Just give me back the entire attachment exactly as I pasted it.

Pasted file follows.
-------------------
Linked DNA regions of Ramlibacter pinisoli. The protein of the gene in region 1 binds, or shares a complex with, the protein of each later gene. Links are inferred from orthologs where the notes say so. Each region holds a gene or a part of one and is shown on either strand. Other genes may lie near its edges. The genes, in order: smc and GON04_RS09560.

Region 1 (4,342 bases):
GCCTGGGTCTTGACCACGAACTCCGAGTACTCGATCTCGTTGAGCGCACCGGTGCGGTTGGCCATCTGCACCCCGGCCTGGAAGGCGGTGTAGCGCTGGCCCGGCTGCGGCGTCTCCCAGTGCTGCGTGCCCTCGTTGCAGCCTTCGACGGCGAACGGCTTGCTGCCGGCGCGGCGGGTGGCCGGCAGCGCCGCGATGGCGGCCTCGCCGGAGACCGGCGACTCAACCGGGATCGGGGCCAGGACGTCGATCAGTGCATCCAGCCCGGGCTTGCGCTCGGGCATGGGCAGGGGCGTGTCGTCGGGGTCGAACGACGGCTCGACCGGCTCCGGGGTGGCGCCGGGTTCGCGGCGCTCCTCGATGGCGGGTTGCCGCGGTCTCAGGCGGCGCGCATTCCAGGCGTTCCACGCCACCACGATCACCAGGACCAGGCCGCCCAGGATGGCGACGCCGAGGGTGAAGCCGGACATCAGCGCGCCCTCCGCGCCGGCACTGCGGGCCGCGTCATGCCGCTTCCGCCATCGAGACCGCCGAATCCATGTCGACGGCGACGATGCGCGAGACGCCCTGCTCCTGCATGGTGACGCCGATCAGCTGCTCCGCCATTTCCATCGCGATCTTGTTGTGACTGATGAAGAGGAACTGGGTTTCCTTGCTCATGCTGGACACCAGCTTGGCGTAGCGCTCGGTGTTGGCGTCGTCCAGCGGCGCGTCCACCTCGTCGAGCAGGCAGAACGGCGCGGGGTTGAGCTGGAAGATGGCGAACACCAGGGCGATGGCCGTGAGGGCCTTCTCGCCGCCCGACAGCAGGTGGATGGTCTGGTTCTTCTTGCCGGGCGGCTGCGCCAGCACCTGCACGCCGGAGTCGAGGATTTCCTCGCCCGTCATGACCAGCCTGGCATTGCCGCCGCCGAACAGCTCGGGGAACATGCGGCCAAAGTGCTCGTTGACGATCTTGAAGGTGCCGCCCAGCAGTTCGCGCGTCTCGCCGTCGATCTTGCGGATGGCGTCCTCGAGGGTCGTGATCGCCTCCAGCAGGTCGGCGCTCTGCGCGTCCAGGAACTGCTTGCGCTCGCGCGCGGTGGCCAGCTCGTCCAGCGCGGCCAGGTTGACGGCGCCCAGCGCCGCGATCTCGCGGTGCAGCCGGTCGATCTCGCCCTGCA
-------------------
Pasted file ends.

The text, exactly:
Linked DNA regions of Ramlibacter pinisoli. The protein of the gene in region 1 binds, or shares a complex with, the protein of each later gene. Links are inferred from orthologs where the notes say so. Each region holds a gene or a part of one and is shown on either strand. Other genes may lie near its edges. The genes, in order: smc and GON04_RS09560.

Region 1 (4,342 bases):
GCCTGGGTCTTGACCACGAACTCCGAGTACTCGATCTCGTTGAGCGCACCGGTGCGGTTGGCCATCTGCACCCCGGCCTGGAAGGCGGTGTAGCGCTGGCCCGGCTGCGGCGTCTCCCAGTGCTGCGTGCCCTCGTTGCAGCCTTCGACGGCGAACGGCTTGCTGCCGGCGCGGCGGGTGGCCGGCAGCGCCGCGATGGCGGCCTCGCCGGAGACCGGCGACTCAACCGGGATCGGGGCCAGGACGTCGATCAGTGCATCCAGCCCGGGCTTGCGCTCGGGCATGGGCAGGGGCGTGTCGTCGGGGTCGAACGACGGCTCGACCGGCTCCGGGGTGGCGCCGGGTTCGCGGCGCTCCTCGATGGCGGGTTGCCGCGGTCTCAGGCGGCGCGCATTCCAGGCGTTCCACGCCACCACGATCACCAGGACCAGGCCGCCCAGGATGGCGACGCCGAGGGTGAAGCCGGACATCAGCGCGCCCTCCGCGCCGGCACTGCGGGCCGCGTCATGCCGCTTCCGCCATCGAGACCGCCGAATCCATGTCGACGGCGACGATGCGCGAGACGCCCTGCTCCTGCATGGTGACGCCGATCAGCTGCTCCGCCATTTCCATCGCGATCTTGTTGTGACTGATGAAGAGGAACTGGGTTTCCTTGCTCATGCTGGACACCAGCTTGGCGTAGCGCTCGGTGTTGGCGTCGTCCAGCGGCGCGTCCACCTCGTCGAGCAGGCAGAACGGCGCGGGGTTGAGCTGGAAGATGGCGAACACCAGGGCGATGGCCGTGAGGGCCTTCTCGCCGCCCGACAGCAGGTGGATGGTCTGGTTCTTCTTGCCGGGCGGCTGCGCCAGCACCTGCACGCCGGAGTCGAGGATTTCCTCGCCCGTCATGACCAGCCTGGCATTGCCGCCGCCGAACAGCTCGGGGAACATGCGGCCAAAGTGCTCGTTGACGATCTTGAAGGTGCCGCCCAGCAGTTCGCGCGTCTCGCCGTCGATCTTGCGGATGGCGTCCTCGAGGGTCGTGATCGCCTCCAGCAGGTCGGCGCTCTGCGCGTCCAGGAACTGCTTGCGCTCGCGCGCGGTGGCCAGCTCGTCCAGCGCGGCCAGGTTGACGGCGCCCAGCGCCGCGATCTCGCGGTGCAGCCGGTCGATCTCGCCCTGCA